NGC7789 Caroline’s Rose
As October was a complete visual washout, it felt odd being outside under a completely dark and clear sky in almost 2 months. It’s at times like this that I wish I lived on the East coast of the UK, where they seem to moan about only getting 5 or 6 clear nights during the month of October – “you’ve never had it so good guys”
It all started to go wrong as soon as I instructed the scope to do its first slew to the thin crescent Moon. The mount sent the scope pointing to Australia and I had to stop it before the scope hit the end stops. Another slew to the CWD position worked, so I can only assume the mount wanted to go the wrong way around via the pier!
With a quick look at the Moon, my first observation was NGC7789 in Cassiopeia. Better known as Caroline’s Rose, this large open cluster was discovered by Caroline Herschel in the Autumn of 1783. Steve O’Meara’s book ‘Hidden Treasures’ describes the cluster as looking like
‘a pirate, eager to eye is bounty, had poured a fistful of diamond dust into his blackened hands and squeezed them hard with greed’ .
What an imagination, but for the brief 10 minutes I was able to make my observation all I saw were the concentric half rings, that interlock the same way rose petals do. Just like it says on the tin. The brightest of those rings were concentrated to the South running in an arc to the West and then North.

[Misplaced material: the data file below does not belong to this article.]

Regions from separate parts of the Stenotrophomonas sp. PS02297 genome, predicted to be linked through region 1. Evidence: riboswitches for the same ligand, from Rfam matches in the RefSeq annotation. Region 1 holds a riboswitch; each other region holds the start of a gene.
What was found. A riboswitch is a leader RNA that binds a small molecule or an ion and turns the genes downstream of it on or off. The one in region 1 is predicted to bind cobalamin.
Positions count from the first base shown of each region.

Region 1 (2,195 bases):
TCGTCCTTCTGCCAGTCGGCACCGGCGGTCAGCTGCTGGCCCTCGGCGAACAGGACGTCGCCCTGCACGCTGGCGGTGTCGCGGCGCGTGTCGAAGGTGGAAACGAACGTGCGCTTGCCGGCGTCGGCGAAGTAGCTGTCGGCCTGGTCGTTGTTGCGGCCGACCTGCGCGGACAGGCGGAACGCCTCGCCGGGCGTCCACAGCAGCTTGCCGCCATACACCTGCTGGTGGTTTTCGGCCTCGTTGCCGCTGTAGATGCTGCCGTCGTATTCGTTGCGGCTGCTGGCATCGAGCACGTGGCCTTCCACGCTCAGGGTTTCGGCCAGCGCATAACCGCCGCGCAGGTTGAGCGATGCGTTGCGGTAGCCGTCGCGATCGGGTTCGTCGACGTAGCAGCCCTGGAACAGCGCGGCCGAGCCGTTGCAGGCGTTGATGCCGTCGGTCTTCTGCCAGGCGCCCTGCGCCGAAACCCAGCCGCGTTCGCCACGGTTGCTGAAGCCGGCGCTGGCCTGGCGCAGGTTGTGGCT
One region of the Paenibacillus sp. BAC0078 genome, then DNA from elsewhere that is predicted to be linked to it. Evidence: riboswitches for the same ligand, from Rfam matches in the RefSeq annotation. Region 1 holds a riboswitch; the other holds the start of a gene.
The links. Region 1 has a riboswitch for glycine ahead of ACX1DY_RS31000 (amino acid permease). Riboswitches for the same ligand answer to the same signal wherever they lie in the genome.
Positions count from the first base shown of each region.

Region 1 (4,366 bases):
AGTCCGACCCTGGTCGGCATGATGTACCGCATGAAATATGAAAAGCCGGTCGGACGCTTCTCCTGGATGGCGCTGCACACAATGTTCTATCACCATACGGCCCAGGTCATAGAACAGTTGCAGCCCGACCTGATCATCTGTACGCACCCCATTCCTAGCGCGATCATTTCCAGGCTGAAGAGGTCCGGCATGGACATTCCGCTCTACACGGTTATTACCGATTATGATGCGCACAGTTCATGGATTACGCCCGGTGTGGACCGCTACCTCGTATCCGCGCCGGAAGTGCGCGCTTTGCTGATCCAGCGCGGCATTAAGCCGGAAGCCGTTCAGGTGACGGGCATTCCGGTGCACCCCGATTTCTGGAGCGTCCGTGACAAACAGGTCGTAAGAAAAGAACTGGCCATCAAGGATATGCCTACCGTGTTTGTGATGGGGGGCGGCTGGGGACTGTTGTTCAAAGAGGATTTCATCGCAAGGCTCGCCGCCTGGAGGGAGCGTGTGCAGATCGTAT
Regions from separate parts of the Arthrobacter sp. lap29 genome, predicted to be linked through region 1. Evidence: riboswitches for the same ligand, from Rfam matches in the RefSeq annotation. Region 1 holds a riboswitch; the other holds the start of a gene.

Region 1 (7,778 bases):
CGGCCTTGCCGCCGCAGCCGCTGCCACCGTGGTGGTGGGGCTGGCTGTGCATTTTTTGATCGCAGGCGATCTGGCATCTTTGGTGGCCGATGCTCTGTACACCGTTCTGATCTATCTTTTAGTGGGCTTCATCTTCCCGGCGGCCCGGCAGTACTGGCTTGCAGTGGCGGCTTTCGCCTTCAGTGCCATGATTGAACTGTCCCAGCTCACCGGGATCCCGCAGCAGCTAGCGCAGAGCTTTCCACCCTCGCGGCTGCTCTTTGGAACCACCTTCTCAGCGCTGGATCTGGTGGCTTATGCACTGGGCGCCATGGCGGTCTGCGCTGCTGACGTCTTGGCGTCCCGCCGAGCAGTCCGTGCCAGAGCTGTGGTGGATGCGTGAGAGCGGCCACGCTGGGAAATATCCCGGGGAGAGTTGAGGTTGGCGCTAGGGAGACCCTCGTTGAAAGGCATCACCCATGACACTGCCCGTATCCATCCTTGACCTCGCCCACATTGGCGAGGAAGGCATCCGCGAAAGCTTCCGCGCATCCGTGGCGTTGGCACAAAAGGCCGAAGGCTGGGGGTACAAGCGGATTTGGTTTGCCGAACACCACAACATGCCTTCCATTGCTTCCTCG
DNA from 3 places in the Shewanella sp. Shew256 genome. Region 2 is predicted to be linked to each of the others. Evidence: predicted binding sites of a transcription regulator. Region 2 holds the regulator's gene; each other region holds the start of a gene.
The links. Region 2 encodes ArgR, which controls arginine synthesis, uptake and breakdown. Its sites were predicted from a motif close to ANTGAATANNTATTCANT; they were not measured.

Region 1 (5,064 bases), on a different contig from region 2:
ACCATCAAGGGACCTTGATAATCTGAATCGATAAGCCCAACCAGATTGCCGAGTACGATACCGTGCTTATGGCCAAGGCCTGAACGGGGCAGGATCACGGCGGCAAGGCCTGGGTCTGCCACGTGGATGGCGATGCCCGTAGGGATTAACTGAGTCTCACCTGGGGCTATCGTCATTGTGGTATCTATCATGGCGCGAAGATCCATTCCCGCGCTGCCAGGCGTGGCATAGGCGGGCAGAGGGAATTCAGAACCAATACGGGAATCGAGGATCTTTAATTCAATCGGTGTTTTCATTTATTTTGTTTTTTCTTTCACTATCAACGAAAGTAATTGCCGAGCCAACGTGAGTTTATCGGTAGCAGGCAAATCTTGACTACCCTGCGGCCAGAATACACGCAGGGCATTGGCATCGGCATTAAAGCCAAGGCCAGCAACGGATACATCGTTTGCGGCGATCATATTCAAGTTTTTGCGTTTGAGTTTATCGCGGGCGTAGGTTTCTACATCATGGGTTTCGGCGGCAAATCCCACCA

Life’s too short to count the number of 11-12 mag stars that make up most of the cluster, but about 100 would be a good guestimate. The 18mm SWA provided the best detail, but in the 40mm, you got a real sense of it’s size in the context of it’s surroundings.
The brightest star in the field of view was the orange 8.4 mag star SAO 35903 to the East of my 33arc min FOV.
With a forecast of rain within the hour, I turned my attention towards Jupiter and I’m so glad we did. At club night the Friday before, we were discussing why most of us had not observed the Great Red Spot visually. More to do with the right observing conditions coinciding with the time at which it was visible was the most likely cause. At the time of my observation the GRB had transited, but what a sight the planet was. Three of the bands were clearly visible – the North Equatorial and Both S Equatorial and with brief glimpses through the turbulence in the 10mm, the North temperate was seen as well.
Before I had time to study things more carefully, the cloud rolled in and the rain descended. That was the end of it – well that’s what I thought. But an awakening at 5am the next morning, I noticed the skies were clear. With dawn due in an hour, I did something I’m not known for – I got up and opened up the observatory to continue the observation. Everything was as I left it. Four belts and a rusty orange colour on the two widest bands. I’m not really convinced I saw colour on the other two, but what I did see were complex swirls in the N.E and Northern S.E belts between the seeing. I’ve never seen such detail before and all this was without any colour filtration enhancement. Again, before I could view more, the Sun started to rise and the Planet started to sink towards the horizon and the murk.
Before I closed up, we turned the scope to Venus just to check the mounts pointing accuracy – which was way out, so that’s another item that needs seeing to.
All in all, an unexpected observing session with the best views of Jupiter to date.